Robert M. Pirsig – Zen and the Art of Motorcyle Maintenance 

“This is the source of the trouble. Persons tend to think and feel exclusively in one mode or the other and in doing so tend to misunderstand and underestimate what the other mode is all about. But no one is willing to give up the truth as he sees it, and as far as I know, no one now living has any real reconciliation of these truths or modes. There is no point at which these visions of reality are unified.” 

Just Another Day - Poem

Just another day

Drip, drip,
you sit and watch.
Drip, drip,
the same old noise.
Drip, drip,
just another day.

Fix it, they say.
Fix it, they plead.
Fix it, they scream.
You stop,
and stare.

Drip, drip,
it’s back again.
Drip, drip,
glass-eyed and numb.
Drip, drip,
just another day.

Do something, they say.
Anything, they hope.
Fix it, they scream.
You stop,
and smile.

Drip, drip,
you rise and fall.
Drip, drip,
You laugh, you scream.
Drip, drip,
just another day.

Quote: Robert M. Pirsig – Zen and the Art of Motorcycle Maintenance 

“The world has no existence whatsoever outside the human imagination. It’s all a ghost, and in antiquity was so recognized as a ghost, the whole blessed world we live in. It’s run by ghosts. We see what we see because these ghosts show it to us, ghosts of Moses and Christ and the Buddha, and Plato, and Descartes, and Rousseau and Jefferson and Lincoln, on and on and on. Isaac Newton is a very good ghost. One of the best. Your common sense is nothing more than the voices of thousands and thousands of these ghosts from the past. Ghosts and more ghosts. Ghosts trying to find their place among the living.”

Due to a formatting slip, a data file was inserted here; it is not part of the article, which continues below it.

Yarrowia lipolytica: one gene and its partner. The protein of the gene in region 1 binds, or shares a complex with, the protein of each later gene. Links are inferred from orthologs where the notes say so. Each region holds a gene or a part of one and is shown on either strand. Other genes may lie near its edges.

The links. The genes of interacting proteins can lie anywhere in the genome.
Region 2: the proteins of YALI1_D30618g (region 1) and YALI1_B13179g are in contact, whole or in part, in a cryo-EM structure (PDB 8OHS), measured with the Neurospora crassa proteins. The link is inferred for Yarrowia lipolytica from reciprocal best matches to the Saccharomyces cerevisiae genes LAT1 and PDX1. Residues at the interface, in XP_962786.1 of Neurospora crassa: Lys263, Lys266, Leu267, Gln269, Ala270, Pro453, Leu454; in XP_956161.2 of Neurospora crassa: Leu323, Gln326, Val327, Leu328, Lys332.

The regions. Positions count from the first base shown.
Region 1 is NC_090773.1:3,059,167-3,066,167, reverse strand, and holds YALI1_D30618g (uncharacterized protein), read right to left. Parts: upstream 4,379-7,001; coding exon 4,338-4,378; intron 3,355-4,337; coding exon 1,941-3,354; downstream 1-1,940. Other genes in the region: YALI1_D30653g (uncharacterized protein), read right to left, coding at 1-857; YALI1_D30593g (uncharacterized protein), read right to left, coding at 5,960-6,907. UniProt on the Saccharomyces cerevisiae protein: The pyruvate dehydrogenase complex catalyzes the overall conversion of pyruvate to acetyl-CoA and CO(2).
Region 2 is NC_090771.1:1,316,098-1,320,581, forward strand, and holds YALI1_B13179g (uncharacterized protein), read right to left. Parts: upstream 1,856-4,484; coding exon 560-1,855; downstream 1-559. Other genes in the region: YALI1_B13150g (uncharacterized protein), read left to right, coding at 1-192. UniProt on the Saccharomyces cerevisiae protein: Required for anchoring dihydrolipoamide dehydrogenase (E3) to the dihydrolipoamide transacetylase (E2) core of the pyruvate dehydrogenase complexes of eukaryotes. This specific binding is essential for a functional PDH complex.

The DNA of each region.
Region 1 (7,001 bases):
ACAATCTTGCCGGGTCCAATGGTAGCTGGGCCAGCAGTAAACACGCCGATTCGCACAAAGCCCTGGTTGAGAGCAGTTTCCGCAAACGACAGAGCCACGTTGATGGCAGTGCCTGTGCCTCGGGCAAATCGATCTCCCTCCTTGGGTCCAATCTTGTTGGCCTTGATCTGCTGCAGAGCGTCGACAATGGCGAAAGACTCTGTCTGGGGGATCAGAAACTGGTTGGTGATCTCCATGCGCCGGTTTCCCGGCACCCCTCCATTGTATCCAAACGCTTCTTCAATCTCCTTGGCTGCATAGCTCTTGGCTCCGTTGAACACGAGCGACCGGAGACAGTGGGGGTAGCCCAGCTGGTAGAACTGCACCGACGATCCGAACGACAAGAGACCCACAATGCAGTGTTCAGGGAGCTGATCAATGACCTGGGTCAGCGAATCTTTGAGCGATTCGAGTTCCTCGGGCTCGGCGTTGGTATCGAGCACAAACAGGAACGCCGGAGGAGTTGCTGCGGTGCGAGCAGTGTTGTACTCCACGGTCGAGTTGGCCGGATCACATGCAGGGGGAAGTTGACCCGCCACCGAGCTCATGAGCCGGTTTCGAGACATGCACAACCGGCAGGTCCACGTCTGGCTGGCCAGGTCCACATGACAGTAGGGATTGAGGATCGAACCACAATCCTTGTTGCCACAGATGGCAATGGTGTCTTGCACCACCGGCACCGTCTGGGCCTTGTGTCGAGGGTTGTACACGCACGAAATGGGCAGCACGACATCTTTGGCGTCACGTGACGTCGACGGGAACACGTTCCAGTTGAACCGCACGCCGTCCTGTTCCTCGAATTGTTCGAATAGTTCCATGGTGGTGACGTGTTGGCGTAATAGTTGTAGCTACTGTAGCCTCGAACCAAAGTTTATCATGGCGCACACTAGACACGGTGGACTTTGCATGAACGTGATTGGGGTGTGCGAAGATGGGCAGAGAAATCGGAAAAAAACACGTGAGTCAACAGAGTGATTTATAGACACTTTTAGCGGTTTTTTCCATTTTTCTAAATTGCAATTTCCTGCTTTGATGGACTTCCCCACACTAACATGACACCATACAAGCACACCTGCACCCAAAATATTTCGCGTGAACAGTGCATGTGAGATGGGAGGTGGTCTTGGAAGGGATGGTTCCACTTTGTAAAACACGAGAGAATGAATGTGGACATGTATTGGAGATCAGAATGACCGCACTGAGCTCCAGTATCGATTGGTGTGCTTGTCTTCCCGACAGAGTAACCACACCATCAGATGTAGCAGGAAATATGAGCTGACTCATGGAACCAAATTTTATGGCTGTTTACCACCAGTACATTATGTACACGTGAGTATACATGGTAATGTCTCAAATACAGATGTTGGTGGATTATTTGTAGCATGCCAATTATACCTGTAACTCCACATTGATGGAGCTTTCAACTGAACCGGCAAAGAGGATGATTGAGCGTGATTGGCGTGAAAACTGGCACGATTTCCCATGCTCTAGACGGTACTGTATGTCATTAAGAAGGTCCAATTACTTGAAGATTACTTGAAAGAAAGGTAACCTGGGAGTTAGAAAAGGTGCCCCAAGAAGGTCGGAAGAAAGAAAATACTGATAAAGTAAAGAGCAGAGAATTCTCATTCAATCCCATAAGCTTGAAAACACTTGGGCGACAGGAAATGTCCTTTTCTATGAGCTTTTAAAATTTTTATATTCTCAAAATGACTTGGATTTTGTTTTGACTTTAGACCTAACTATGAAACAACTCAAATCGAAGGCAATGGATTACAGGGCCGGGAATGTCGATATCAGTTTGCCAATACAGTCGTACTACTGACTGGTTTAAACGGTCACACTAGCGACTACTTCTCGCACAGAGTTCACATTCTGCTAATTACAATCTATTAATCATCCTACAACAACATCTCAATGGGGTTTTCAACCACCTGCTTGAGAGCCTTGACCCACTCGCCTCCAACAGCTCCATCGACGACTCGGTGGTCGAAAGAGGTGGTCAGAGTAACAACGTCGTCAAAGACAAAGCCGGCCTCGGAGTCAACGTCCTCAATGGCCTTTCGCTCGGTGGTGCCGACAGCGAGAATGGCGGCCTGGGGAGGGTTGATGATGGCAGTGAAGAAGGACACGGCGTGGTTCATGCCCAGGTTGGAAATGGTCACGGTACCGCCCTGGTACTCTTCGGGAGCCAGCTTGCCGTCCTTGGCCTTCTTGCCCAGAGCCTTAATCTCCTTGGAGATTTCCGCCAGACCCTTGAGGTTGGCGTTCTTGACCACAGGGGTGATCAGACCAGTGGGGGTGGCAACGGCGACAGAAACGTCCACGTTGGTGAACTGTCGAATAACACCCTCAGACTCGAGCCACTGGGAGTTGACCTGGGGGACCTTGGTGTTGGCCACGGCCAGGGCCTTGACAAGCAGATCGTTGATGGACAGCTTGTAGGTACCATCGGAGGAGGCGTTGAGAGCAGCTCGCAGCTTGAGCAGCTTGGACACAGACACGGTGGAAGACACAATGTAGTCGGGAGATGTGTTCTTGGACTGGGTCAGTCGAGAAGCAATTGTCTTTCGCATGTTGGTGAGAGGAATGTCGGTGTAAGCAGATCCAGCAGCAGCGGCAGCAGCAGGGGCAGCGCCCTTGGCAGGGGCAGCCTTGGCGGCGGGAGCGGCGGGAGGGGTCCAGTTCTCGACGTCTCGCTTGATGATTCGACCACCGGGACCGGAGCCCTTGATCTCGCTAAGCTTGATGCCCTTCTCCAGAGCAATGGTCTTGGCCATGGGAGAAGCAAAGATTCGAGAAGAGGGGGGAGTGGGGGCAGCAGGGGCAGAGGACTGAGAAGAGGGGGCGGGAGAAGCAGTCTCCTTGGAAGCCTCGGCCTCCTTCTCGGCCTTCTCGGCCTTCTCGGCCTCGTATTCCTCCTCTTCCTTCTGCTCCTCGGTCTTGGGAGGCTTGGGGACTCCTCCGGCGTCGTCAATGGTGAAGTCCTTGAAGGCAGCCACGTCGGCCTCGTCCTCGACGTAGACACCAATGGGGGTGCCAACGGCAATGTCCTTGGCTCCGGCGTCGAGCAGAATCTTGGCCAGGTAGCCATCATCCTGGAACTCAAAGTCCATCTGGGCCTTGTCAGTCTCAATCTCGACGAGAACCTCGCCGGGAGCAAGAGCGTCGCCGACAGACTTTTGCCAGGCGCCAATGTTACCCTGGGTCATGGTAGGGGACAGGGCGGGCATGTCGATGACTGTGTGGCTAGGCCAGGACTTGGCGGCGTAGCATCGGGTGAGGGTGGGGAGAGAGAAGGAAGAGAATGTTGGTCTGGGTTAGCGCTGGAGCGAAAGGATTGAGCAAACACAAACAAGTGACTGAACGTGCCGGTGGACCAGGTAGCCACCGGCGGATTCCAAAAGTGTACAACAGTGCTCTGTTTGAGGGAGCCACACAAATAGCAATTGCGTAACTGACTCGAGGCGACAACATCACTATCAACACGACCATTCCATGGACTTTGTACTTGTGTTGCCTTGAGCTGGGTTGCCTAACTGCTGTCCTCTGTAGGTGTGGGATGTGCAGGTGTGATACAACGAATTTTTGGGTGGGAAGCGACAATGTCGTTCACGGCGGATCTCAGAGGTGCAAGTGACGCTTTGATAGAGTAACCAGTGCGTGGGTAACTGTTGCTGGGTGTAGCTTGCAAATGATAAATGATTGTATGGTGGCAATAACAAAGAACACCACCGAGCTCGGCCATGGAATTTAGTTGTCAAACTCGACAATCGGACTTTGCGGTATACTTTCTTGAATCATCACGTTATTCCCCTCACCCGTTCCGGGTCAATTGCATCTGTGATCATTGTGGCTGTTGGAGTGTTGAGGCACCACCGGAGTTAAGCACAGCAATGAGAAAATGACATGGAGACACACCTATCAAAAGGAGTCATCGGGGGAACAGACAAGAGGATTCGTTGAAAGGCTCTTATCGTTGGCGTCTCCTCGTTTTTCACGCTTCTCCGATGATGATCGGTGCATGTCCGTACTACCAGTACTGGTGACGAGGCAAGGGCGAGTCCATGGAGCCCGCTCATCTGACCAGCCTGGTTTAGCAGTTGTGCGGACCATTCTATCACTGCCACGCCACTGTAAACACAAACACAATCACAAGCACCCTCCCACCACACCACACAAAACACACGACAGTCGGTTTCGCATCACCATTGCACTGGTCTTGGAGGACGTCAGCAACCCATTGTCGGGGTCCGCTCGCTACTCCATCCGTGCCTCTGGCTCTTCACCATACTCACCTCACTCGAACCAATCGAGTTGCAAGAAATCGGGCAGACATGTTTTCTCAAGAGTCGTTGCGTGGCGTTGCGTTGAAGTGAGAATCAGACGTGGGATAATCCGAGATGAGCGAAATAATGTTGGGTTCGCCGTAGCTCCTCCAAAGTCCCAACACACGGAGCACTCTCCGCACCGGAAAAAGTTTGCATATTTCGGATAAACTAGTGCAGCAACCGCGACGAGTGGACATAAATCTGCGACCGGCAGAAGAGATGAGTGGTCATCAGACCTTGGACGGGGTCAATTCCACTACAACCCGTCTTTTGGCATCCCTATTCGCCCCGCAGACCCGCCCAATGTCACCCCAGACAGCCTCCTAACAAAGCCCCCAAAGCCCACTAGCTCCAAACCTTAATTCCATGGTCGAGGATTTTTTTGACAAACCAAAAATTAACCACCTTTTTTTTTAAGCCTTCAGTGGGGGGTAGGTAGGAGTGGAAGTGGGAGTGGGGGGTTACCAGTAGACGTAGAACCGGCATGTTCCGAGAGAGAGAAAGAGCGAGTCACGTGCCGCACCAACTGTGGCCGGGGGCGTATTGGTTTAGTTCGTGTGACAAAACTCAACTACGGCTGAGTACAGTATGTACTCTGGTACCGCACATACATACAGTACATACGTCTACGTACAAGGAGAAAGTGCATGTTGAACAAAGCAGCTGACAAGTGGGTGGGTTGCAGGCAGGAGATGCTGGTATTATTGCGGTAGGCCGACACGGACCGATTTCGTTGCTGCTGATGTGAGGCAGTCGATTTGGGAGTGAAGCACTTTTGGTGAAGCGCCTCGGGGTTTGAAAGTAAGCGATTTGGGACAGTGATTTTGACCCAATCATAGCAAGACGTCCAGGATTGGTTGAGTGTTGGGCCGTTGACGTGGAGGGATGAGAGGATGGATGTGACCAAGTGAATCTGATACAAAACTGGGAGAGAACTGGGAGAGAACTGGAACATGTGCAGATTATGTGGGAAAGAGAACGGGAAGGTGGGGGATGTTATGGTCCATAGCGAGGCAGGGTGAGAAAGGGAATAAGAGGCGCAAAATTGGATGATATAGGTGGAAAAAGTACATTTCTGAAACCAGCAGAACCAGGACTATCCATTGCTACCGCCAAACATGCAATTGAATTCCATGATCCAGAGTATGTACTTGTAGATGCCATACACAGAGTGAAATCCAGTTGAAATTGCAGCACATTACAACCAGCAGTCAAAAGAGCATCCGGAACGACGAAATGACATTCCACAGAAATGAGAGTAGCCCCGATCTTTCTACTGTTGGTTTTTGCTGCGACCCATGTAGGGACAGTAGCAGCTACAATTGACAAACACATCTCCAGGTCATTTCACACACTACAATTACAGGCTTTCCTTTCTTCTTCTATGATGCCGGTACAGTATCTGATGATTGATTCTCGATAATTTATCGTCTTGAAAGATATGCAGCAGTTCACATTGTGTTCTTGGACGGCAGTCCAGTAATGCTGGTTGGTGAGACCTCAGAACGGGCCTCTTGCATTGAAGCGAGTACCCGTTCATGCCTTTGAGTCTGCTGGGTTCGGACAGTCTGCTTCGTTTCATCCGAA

Lost 

Lost souls searching for something,
a comforting contentment of another time,
when there were less questions and more smiles,
or so we imagine.

Lost souls searching for answers,
for a moment of peace amongst the bustle,
for some salvation hidden in the scattered dreams,
that once shone so bright.

Lost souls, lost souls.
Where will you go?
Lost souls, lost souls.
Seek until you find.

A belated Happy New Year 

Happy New Year! Make it count. 

Here’s Neil Gaiman to say it better than I ever could, 

“I hope that in this year to come, you make mistakes. Because if you are making mistakes, then you are making new things, trying new things, learning, living, pushing yourself, changing yourself, changing your world. You’re doing things you’ve never done before, and more importantly, you’re Doing Something.”

I’m also hoping to finally finish his book, American Gods, this year, which has been gathering dust on the bookshelf for far too long. 

Have a magical 2017.